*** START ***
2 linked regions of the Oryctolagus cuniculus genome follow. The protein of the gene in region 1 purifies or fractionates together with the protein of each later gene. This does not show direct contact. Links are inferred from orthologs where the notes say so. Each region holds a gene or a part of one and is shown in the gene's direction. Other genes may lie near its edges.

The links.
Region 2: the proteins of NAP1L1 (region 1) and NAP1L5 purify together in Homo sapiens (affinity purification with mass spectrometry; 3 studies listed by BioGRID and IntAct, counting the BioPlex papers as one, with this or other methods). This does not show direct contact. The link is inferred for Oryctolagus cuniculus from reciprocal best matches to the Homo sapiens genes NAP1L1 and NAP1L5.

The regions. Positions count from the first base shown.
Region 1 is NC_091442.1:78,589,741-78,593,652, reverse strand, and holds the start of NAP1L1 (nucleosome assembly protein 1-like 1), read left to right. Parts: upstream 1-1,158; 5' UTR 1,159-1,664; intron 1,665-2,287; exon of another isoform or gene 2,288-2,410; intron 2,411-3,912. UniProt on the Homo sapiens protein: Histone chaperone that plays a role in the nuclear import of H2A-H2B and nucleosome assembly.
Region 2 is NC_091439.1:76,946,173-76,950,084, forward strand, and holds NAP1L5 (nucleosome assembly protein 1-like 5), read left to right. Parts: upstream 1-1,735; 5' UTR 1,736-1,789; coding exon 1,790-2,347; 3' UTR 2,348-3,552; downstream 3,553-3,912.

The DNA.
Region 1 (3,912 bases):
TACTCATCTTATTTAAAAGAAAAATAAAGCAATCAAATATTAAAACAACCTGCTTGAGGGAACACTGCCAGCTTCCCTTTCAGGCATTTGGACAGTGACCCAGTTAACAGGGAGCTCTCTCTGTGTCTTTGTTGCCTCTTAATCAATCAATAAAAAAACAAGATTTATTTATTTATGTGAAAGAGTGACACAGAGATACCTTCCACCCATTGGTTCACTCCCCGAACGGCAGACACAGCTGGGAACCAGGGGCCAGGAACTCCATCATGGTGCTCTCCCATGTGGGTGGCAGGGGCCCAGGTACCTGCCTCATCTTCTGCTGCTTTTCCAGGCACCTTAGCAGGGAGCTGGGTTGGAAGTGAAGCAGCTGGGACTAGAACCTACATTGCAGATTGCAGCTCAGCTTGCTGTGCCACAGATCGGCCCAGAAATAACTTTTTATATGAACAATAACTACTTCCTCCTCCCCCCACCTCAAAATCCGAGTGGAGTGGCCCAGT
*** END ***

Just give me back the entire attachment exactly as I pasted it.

2 linked regions of the Oryctolagus cuniculus genome follow. The protein of the gene in region 1 purifies or fractionates together with the protein of each later gene. This does not show direct contact. Links are inferred from orthologs where the notes say so. Each region holds a gene or a part of one and is shown in the gene's direction. Other genes may lie near its edges.

The links.
Region 2: the proteins of NAP1L1 (region 1) and NAP1L5 purify together in Homo sapiens (affinity purification with mass spectrometry; 3 studies listed by BioGRID and IntAct, counting the BioPlex papers as one, with this or other methods). This does not show direct contact. The link is inferred for Oryctolagus cuniculus from reciprocal best matches to the Homo sapiens genes NAP1L1 and NAP1L5.

The regions. Positions count from the first base shown.
Region 1 is NC_091442.1:78,589,741-78,593,652, reverse strand, and holds the start of NAP1L1 (nucleosome assembly protein 1-like 1), read left to right. Parts: upstream 1-1,158; 5' UTR 1,159-1,664; intron 1,665-2,287; exon of another isoform or gene 2,288-2,410; intron 2,411-3,912. UniProt on the Homo sapiens protein: Histone chaperone that plays a role in the nuclear import of H2A-H2B and nucleosome assembly.
Region 2 is NC_091439.1:76,946,173-76,950,084, forward strand, and holds NAP1L5 (nucleosome assembly protein 1-like 5), read left to right. Parts: upstream 1-1,735; 5' UTR 1,736-1,789; coding exon 1,790-2,347; 3' UTR 2,348-3,552; downstream 3,553-3,912.

The DNA.
Region 1 (3,912 bases):
TACTCATCTTATTTAAAAGAAAAATAAAGCAATCAAATATTAAAACAACCTGCTTGAGGGAACACTGCCAGCTTCCCTTTCAGGCATTTGGACAGTGACCCAGTTAACAGGGAGCTCTCTCTGTGTCTTTGTTGCCTCTTAATCAATCAATAAAAAAACAAGATTTATTTATTTATGTGAAAGAGTGACACAGAGATACCTTCCACCCATTGGTTCACTCCCCGAACGGCAGACACAGCTGGGAACCAGGGGCCAGGAACTCCATCATGGTGCTCTCCCATGTGGGTGGCAGGGGCCCAGGTACCTGCCTCATCTTCTGCTGCTTTTCCAGGCACCTTAGCAGGGAGCTGGGTTGGAAGTGAAGCAGCTGGGACTAGAACCTACATTGCAGATTGCAGCTCAGCTTGCTGTGCCACAGATCGGCCCAGAAATAACTTTTTATATGAACAATAACTACTTCCTCCTCCCCCCACCTCAAAATCCGAGTGGAGTGGCCCAGT